Sunday, December 27, 2009


When I was in college I lived on "leftovers" as a lifestyle. I would make a pot of spaghetti, or soup (pea or chicken, usually), or stew or a pastitio, on Sunday, and then eat it heated up all week. Leftovers nowadays are the province of Bill, who has a tendency to show up dinnerless around 11 p.m. and eat whatever I've made for dinner. Sometimes I leave him a nicely presented plate to heat up, but sometimes it's spooning something out of tupperware, a much more left-over-y thing to do.

Holidays, of course, generate days and days of leftovers, and an entire culture and recipe book based on them. Nowadays in our family there seems to be an unspoken consensus to send all the leftovers home with the starving musician, but I'm still left with a fridge-full of food.

Turkey generates soup, jook, hash, and sandwiches. Looking at that search page for jook, I see that you can also use ham (why not?), and ham is what we had this year. So that's added to the leftovers list this week.

But the major thing that a nice ham yields is that bone. That big juicy ham bone with all the yummy little bits hanging off it. Boil it up, throw in some peas or beans, black, white or red. Campbell's soup got it right. mmm mmm good.

Spicy Black Bean Soup with ham
1 or 2 cans or one-half to one whole bag dried black beans (depending on how much bean-to-soup ratio you like)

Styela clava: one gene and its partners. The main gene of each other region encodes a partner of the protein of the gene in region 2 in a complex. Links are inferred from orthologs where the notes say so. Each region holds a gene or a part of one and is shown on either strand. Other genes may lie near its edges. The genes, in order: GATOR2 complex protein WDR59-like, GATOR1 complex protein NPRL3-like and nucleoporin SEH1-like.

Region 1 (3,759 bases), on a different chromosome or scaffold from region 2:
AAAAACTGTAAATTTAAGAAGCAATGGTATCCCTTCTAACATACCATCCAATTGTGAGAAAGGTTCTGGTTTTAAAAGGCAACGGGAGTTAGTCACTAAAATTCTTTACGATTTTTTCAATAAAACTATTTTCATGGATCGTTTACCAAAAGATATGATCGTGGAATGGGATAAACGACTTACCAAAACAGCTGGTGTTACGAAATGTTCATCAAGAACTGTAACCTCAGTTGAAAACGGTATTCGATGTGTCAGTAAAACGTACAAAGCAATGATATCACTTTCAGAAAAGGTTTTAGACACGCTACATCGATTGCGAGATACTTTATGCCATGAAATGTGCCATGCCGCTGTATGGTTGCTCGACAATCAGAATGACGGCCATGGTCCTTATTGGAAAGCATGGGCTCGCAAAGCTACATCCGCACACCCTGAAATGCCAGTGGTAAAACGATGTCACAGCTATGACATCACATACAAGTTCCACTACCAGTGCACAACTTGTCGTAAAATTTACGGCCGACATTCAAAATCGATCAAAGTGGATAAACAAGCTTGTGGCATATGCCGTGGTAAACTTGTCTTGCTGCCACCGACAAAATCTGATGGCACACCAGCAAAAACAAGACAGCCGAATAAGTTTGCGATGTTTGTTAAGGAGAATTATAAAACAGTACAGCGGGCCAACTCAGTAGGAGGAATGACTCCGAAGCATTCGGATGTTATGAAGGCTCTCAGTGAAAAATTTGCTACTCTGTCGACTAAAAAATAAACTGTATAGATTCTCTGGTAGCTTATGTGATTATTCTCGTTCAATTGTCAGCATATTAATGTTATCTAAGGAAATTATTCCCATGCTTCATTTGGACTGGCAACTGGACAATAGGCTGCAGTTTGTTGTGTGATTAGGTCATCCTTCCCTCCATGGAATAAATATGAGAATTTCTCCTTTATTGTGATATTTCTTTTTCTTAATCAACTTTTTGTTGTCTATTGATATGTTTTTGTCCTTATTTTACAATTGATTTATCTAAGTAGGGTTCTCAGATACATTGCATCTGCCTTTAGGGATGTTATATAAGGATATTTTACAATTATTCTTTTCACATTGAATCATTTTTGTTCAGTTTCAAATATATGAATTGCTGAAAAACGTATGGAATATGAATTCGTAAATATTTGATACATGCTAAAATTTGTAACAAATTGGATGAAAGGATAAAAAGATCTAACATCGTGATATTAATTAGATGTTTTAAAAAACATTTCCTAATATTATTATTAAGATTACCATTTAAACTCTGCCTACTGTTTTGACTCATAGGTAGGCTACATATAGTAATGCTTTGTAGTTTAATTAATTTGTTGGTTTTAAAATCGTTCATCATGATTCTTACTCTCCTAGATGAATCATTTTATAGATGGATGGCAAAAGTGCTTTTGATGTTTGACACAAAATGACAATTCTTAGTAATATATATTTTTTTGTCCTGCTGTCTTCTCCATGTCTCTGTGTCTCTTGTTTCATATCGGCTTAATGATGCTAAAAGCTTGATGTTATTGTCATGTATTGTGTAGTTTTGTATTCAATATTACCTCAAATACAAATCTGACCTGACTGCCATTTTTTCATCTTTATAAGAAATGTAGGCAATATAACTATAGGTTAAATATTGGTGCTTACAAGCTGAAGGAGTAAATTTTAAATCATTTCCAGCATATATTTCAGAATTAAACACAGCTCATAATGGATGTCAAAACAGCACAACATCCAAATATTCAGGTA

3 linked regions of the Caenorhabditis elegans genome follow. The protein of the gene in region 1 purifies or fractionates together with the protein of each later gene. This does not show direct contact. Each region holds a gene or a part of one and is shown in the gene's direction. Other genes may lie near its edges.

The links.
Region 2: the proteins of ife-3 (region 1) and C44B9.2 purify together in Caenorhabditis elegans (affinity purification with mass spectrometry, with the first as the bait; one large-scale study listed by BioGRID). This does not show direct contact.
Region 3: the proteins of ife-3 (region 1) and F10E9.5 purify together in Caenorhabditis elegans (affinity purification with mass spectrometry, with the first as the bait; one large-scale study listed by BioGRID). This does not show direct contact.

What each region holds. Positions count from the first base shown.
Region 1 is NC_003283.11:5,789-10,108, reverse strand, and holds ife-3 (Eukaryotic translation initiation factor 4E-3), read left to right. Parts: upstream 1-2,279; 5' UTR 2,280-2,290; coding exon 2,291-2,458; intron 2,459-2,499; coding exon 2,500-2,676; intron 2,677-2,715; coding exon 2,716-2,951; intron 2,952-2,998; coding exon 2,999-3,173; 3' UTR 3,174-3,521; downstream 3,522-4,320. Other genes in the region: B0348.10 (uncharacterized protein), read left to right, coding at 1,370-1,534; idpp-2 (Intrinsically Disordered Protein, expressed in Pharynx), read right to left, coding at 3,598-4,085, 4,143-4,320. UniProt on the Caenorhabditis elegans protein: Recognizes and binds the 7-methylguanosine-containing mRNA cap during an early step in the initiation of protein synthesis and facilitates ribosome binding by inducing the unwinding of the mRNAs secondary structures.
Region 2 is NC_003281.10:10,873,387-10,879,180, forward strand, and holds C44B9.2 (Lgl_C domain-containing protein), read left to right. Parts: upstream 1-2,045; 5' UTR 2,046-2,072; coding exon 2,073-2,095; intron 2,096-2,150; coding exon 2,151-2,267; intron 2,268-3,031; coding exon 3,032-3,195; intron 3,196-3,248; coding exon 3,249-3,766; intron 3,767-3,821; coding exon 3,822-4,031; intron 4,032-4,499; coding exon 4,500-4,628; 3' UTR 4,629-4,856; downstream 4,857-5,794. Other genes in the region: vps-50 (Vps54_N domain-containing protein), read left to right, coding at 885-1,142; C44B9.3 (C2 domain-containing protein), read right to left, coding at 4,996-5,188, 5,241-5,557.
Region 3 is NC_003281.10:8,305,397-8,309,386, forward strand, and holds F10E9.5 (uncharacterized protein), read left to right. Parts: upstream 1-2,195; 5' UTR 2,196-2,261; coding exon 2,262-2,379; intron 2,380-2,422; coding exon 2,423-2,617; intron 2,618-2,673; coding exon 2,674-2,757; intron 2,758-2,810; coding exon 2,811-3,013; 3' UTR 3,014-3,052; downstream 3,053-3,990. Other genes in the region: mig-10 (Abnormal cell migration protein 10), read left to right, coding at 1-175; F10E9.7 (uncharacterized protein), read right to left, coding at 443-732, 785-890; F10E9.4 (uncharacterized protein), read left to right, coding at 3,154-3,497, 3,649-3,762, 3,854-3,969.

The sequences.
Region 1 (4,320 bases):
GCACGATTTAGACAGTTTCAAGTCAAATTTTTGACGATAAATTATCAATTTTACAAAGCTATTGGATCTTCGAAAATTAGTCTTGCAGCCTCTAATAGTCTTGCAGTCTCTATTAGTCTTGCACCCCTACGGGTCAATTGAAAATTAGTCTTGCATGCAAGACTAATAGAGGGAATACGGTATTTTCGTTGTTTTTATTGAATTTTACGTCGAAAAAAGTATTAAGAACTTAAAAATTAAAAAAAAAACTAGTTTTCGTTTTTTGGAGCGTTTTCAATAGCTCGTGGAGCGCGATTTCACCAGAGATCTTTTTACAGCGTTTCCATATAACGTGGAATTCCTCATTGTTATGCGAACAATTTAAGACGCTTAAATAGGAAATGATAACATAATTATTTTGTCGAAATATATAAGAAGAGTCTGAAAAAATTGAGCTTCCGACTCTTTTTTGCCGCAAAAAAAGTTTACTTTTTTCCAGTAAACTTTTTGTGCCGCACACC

ham bone

2-3 jalapeno peppers
large red pepper, diced
large onion, diced
2 ears, nibletted, or 1 small bag frozen corn
1 large carrot, sliced
1-2 tomatoes, seeded and diced
2 celery stalks, sliced
other vegetables as the spirit moves you

seasoning (premixed "Mexican" or make your own: chili powder, cumin, red pepper flakes, cayenne, cilantro. That sound you heard was Rick Bayless spinning in his hacienda at the thought of premixed Mexican seasoning.)

If using dried beans, in the morning, boil them in 8 cups of water for 20 minutes, then let them sit at least 6 hours, or until dinnertime. Drain off the liquid and leave the beans in a large pot (at least two quarts; gallon even better). Canned beans should be drained, rinsed if you're particularly fastidious. Don't conserve the liquid; nothing against the taste or nutrition, it will just make the soup look nasty.

Cut as much loose meat off the bone as you can, dice, and set aside. Simmer the ham bone 1 hour in vegetable stock (or make the stock while boiling the bone, by putting in pepper corns, salt, a couple celery stalks, the onion skins and any other vegetable refuse lying about), using enough liquid to cover the bone, about 8 cups. this will reduce to about 6 cups. While the ham bone is simmering, sauté the celery, onion, bell pepper, jalapeno and spices in olive oil (I'm using jalapenos that were preserved in olive oil, so I used that oil, with its spicy overtones).

After an hour, strain the liquid into the beans, and add the sautéed veggies. Bring to a simmer. Adjust the spices. Cut any more meat off the bone and add that and the other conserved meat to the soup. Cook at a very low simmer as long as you can stand smelling it and not eating it.
Since this made about 4 quarts of soup, you can now have leftovers of your leftovers.

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